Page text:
If you don’t want a raging grass fire, you have to plan. To get a controlled fire that burns the CRP grassland without making the local newspaper takes planning and preparation. I learned the hard way that tossing a match without planning doesn’t end well. The same goes for transition planning.

Schaefer tim
Certified Family Business Adviser / Encore Consultants

Transition planning is a bit like a pasture burn. It can either be effective and routine or really exciting and out of control. When transition planning is out of control, bad things happen, and people get hurt. Relationships and bridges get burnt.

My first grass burn was a disaster. It wasn’t that I was reckless; it’s just that I didn’t know how and didn’t understand the power of large grass fire. Unmanaged conflict during a transition plan looks like a raging wildfire. It’s white-hot, blown by the winds of change and out of control. Unfortunately, conflict often engulfs estate and transition planning. It’s usually no one’s fault but just a lack of planning and process. Lighting a match and hoping for the best can lead to disastrous results.

Transition planning is best when there is a plan in place before starting. It is often the first real test of a family farm’s ability to have deep discussions about important topics. Conflict, and the fear of conflict, is a significant reason why too many transition plans fail.

There will be differences of ideas and visions that will arise during a transition. It’s normal. Differences of opinion are not necessarily bad. But sometimes it’s necessary to clear the air and get everyone’s thoughts out on the table. Just like a controlled prairie fire is needed to remove the dead grass, volunteer trees and weeds while creating fertile soil for new grass to germinate, low-level productive conflict allows new ideas to sprout.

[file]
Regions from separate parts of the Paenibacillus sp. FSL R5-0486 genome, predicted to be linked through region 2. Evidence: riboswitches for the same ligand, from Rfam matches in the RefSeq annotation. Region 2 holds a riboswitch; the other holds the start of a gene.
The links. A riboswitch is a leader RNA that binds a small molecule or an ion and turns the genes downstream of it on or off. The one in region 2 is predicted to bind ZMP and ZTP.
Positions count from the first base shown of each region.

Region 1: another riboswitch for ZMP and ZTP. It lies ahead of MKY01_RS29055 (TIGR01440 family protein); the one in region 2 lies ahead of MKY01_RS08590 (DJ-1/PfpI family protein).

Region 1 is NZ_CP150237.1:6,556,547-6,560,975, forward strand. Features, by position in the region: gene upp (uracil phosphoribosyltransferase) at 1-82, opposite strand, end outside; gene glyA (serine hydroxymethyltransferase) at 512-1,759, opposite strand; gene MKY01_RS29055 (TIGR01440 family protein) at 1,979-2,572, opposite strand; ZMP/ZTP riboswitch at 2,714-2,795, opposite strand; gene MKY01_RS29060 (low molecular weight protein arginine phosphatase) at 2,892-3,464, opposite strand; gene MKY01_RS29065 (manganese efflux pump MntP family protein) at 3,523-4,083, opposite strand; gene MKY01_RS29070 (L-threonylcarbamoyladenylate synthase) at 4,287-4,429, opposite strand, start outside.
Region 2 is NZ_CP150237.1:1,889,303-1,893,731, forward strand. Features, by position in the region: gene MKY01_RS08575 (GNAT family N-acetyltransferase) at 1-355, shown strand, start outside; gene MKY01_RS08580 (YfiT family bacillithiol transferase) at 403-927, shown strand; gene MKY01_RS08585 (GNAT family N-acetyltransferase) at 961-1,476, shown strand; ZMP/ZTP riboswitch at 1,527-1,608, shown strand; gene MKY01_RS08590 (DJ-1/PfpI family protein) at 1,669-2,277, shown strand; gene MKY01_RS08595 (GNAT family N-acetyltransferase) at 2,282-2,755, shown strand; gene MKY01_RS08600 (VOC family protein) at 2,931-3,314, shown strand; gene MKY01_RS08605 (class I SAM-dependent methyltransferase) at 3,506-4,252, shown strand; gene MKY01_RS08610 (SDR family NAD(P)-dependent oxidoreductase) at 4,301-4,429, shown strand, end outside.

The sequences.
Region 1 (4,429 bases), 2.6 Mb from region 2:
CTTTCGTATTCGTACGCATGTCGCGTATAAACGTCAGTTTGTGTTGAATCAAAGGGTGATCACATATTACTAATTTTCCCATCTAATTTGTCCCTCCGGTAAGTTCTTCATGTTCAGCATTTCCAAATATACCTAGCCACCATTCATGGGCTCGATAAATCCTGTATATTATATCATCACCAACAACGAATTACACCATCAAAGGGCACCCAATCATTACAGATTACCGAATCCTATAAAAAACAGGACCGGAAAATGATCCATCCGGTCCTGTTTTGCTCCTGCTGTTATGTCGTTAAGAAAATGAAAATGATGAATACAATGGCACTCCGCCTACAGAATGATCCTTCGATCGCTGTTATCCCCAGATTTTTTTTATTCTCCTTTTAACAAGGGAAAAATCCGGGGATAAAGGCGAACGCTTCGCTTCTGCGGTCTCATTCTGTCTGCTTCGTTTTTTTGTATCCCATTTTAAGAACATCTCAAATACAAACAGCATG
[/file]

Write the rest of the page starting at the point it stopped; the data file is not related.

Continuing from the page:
The key is preparation.

  1. Don’t wait: Tackle any emotional issues before the raw emotions become the issue. Procrastination has rarely solved tough problems. If there is a bad marriage, bad blood, chemical dependency or past wrongs, deal with them or make amends. A clean slate is your fire break for conflict.
  2. Personal perspectives: Discuss each other’s personal goals, values and concerns. Learn and understand what is important to each other. You don’t have to agree with each other; just understand where people are coming from. (Don’t forget to include any spouses.)
  3. Code of conduct: Agree on a common set of behaviors, attitudes and beliefs that are important to the success of the family farm. We recommend this is written down and reviewed at least each year. Some of our clients review this quarterly as a reminder.
  4. Visions: Discuss the goals and vision for the farm and the personal vision of the key players. It’s often assumed everyone is on the same page because “we are family.” The best way to keep a family strong is to discuss and document the visions. It may seem complicated, but essentially, it’s answering the question of “Where do you want to end up?” This step is not easy or quick, so take your time. If you need help facilitating this discussion, get it. While personal visions don’t have to align directly, the farm vision should. Farm vision is one area where a near consensus is needed to move forward with the transition plan.

There was a day when my grass fire was out of control with flames 15 feet high. Before it was all over, the local fire department, the Minnesota State Highway Patrol, sheriff and most of the neighborhood were involved. Trees were burned, telephone poles were blackened, and I made the local paper. It was embarrassing. We still burn because it is important for a healthy CRP, but today we create boundaries and fire breaks instead of trusting to chance. We plan ahead and take our time.

The steps outlined above are your fire break and your water. If you plan ahead and take your time, your transition plan will be a mild event that brings great results for your family and a lasting legacy.